Korean food makers to cut trans fats, say officials

By Dominique Patton

- Last updated on GMT

Related tags: Trans fats, Nutrition, Trans fat

South Korean snack and fast food makers are considering reducing or
even eliminating the use of trans fats by the end of 2008,
according to a report.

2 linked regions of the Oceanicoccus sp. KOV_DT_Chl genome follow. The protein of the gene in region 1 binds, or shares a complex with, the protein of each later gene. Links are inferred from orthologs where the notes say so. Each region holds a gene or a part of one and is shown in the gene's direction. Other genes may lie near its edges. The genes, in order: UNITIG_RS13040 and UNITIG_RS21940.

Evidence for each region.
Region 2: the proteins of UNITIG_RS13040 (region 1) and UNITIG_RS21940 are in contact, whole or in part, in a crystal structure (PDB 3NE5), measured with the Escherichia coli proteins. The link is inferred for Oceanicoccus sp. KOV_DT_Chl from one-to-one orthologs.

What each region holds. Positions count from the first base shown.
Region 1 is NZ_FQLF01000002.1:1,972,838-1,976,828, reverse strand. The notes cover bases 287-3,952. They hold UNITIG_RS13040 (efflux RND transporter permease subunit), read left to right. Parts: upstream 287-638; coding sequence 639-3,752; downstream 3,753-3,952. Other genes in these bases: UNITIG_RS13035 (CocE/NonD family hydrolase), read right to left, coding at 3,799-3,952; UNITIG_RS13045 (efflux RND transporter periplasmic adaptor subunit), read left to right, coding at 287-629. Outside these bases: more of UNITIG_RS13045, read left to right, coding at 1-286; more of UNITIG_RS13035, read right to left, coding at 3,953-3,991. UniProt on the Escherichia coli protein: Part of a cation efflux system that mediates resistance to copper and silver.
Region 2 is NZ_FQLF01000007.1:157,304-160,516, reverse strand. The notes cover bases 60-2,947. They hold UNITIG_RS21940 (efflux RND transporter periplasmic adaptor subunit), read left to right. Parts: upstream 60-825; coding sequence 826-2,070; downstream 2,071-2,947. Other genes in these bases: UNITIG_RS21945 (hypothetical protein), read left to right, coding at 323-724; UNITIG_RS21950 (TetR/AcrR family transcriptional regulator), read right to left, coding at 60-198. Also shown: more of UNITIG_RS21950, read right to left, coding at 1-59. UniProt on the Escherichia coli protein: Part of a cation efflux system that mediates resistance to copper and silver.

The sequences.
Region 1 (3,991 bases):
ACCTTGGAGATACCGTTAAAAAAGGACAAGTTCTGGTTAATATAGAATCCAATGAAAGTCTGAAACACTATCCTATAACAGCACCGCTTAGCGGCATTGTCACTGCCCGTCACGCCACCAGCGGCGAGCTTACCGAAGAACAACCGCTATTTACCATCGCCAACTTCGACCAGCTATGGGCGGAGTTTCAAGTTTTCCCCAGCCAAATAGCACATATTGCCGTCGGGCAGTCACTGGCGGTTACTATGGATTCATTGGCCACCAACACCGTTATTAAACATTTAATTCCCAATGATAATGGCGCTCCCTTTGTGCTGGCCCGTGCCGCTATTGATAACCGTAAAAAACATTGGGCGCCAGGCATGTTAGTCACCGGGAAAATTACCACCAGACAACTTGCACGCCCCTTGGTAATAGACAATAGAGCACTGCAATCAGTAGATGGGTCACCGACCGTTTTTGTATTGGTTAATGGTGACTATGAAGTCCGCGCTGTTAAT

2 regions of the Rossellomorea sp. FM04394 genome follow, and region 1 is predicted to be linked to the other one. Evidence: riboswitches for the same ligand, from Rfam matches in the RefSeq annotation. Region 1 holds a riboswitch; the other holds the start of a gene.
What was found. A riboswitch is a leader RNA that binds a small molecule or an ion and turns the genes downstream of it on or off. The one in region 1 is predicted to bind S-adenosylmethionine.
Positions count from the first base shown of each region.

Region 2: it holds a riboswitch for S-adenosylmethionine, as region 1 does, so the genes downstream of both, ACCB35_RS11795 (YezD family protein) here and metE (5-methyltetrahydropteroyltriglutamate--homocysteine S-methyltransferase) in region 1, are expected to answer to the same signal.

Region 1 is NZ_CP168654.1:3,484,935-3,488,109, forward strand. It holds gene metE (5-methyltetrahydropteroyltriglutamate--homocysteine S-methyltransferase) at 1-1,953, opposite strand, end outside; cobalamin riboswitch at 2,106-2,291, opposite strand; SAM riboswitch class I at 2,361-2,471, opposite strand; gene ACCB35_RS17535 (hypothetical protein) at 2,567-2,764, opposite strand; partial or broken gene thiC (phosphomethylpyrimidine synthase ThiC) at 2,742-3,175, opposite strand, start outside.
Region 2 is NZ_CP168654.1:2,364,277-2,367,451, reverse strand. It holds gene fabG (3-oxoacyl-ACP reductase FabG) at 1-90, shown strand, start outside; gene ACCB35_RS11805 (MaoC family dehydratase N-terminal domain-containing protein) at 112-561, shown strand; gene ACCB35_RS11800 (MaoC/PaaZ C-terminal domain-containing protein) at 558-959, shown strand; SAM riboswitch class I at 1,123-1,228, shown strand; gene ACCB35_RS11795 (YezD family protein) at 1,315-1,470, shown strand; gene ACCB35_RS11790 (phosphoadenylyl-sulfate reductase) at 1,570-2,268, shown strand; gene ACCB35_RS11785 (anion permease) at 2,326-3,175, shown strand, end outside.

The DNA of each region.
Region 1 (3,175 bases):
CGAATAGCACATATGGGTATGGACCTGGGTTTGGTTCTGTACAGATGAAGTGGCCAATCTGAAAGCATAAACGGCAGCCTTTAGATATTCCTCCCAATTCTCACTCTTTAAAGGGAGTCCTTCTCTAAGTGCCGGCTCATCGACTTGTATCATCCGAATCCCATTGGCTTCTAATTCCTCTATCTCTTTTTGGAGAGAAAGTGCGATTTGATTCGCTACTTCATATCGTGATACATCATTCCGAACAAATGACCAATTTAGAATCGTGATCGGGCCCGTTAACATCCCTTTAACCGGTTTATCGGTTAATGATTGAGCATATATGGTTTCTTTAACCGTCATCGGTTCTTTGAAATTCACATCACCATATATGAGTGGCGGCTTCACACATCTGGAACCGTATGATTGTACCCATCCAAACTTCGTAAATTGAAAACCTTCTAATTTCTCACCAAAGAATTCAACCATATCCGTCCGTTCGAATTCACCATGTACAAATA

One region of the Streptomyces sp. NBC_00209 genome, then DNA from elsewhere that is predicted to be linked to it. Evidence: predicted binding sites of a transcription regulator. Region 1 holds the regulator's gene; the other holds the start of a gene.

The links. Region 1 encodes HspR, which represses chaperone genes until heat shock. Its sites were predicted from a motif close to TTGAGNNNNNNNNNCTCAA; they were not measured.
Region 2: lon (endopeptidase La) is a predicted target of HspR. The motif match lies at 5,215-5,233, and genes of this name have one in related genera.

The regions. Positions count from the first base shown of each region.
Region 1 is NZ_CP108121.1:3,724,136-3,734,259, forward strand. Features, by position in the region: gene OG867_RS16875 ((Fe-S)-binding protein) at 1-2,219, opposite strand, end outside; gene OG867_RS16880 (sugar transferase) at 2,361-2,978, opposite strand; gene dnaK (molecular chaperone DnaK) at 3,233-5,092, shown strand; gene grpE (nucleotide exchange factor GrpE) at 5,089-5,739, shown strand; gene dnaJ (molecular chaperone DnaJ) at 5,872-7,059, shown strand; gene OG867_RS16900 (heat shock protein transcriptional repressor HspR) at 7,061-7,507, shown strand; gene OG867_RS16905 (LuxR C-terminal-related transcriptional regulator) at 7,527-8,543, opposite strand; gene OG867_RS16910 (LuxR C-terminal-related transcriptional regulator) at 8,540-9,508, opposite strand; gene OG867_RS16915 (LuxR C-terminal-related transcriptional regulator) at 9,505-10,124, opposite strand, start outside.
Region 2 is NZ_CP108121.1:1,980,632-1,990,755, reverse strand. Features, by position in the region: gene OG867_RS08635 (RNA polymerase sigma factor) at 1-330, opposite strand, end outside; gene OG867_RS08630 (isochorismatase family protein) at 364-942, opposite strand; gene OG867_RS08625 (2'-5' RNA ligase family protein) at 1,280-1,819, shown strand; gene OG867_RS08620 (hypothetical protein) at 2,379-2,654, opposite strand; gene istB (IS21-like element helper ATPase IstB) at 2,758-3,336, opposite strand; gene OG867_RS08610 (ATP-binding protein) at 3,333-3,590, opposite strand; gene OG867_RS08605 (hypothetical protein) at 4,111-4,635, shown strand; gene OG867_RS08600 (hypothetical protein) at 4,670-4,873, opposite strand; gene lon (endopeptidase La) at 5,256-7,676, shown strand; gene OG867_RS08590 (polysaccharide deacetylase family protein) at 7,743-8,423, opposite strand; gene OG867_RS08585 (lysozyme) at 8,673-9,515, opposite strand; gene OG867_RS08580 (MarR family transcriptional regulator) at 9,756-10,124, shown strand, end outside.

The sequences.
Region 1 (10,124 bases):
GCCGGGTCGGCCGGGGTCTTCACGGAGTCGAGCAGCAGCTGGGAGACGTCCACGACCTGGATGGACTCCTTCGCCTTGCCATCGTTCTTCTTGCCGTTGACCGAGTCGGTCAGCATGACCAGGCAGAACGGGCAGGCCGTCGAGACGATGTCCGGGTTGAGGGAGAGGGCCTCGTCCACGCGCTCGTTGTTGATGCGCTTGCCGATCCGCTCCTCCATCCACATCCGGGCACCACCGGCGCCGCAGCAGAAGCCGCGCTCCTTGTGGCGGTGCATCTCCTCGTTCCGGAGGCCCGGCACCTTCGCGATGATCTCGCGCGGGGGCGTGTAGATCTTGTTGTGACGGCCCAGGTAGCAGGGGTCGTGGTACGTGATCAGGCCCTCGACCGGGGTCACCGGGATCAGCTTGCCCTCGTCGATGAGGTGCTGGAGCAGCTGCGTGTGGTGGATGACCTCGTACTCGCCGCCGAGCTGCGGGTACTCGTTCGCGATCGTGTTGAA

In a meeting tomorrow morning, Moon Chang-jin, head of the Korea Food and Drug Administration (KFDA), plans to request that food producers reduce or eliminate trans fats from their products, government officials told the Yonhap news agency. Trans fats are produced when liquid vegetable oils are partially hydrogenated or 'hardened' for use as spreads such as margarine, cooking fats for deep-frying and shortening for baking. The fats have been linked to a higher risk of heart disease as they raise blood cholesterol levels. Media coverage of a ban on trans fats in New York restaurants has prompted other food agencies around the world to evaluate ways of reducing their content in foods. Australia recently announced a plan to cut trans fats in its foods and the KFDA appears to be following a similar move. The report said that the KFDA is considering giving subsidies to food makers that voluntarily cut down on trans-fat usage. Many South Korean companies are however already planning to replace trans fats with healthier vegetable oil. A recent KFDA survey found that trans-fat levels in South Korean biscuits and snacks was 50 per cent lower in October at 0.1-3.5 grams compared with last year and in 2004. The food safety body plans to require companies to disclose any hazardous contents in their products that can lead to diseases such as obesity and diabetes by December 2008, the officials added.

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